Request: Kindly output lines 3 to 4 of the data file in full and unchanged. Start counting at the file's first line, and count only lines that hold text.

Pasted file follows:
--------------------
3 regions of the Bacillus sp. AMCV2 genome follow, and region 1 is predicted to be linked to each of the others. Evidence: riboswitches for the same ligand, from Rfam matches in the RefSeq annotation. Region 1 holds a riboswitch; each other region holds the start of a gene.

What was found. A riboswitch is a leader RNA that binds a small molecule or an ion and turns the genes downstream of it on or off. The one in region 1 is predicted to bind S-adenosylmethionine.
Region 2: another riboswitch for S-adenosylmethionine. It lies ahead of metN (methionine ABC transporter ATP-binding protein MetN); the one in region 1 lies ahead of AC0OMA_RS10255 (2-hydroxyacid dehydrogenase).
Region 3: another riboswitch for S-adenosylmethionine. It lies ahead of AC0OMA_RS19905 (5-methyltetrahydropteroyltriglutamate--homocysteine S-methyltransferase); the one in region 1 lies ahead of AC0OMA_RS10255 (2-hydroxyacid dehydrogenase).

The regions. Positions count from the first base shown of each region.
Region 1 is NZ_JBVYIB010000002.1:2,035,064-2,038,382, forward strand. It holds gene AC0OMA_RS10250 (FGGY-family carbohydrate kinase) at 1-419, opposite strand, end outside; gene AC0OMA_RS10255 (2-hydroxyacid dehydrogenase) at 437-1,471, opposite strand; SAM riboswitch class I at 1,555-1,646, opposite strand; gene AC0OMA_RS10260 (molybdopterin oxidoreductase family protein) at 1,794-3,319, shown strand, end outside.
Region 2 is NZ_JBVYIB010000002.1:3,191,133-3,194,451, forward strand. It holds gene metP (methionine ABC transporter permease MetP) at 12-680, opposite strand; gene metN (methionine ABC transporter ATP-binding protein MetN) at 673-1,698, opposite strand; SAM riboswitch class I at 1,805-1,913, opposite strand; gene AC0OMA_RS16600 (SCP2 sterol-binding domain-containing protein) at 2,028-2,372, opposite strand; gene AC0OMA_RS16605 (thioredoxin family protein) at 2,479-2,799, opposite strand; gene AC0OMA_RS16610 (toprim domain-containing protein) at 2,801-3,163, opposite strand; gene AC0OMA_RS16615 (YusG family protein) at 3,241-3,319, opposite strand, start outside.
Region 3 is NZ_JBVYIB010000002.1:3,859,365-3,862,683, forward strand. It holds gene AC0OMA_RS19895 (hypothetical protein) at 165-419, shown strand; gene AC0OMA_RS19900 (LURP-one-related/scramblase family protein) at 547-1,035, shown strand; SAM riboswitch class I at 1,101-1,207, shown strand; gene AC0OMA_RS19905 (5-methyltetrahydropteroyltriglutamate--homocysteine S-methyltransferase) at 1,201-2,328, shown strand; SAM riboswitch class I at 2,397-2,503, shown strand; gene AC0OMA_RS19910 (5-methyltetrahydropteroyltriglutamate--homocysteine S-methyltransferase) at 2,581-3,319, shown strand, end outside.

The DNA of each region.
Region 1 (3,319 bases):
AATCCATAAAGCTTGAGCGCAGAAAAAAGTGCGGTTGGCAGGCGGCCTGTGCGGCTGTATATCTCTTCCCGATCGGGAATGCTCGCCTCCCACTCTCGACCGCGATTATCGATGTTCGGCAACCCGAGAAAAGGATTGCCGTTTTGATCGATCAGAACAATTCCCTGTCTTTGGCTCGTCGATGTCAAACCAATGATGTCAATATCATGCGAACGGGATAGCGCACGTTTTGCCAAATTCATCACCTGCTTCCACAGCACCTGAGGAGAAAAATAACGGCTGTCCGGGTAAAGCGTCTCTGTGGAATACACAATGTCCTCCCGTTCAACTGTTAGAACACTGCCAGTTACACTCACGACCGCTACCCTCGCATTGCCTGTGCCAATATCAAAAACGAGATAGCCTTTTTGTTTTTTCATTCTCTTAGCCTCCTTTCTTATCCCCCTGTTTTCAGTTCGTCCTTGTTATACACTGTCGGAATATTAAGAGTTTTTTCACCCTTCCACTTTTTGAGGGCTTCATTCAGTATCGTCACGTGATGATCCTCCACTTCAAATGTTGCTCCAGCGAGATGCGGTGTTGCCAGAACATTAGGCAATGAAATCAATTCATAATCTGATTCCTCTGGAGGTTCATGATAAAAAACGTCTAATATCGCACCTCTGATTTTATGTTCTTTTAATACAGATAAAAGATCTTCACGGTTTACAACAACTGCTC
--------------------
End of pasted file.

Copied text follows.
Region 2: another riboswitch for S-adenosylmethionine. It lies ahead of metN (methionine ABC transporter ATP-binding protein MetN); the one in region 1 lies ahead of AC0OMA_RS10255 (2-hydroxyacid dehydrogenase).
Region 3: another riboswitch for S-adenosylmethionine. It lies ahead of AC0OMA_RS19905 (5-methyltetrahydropteroyltriglutamate--homocysteine S-methyltransferase); the one in region 1 lies ahead of AC0OMA_RS10255 (2-hydroxyacid dehydrogenase).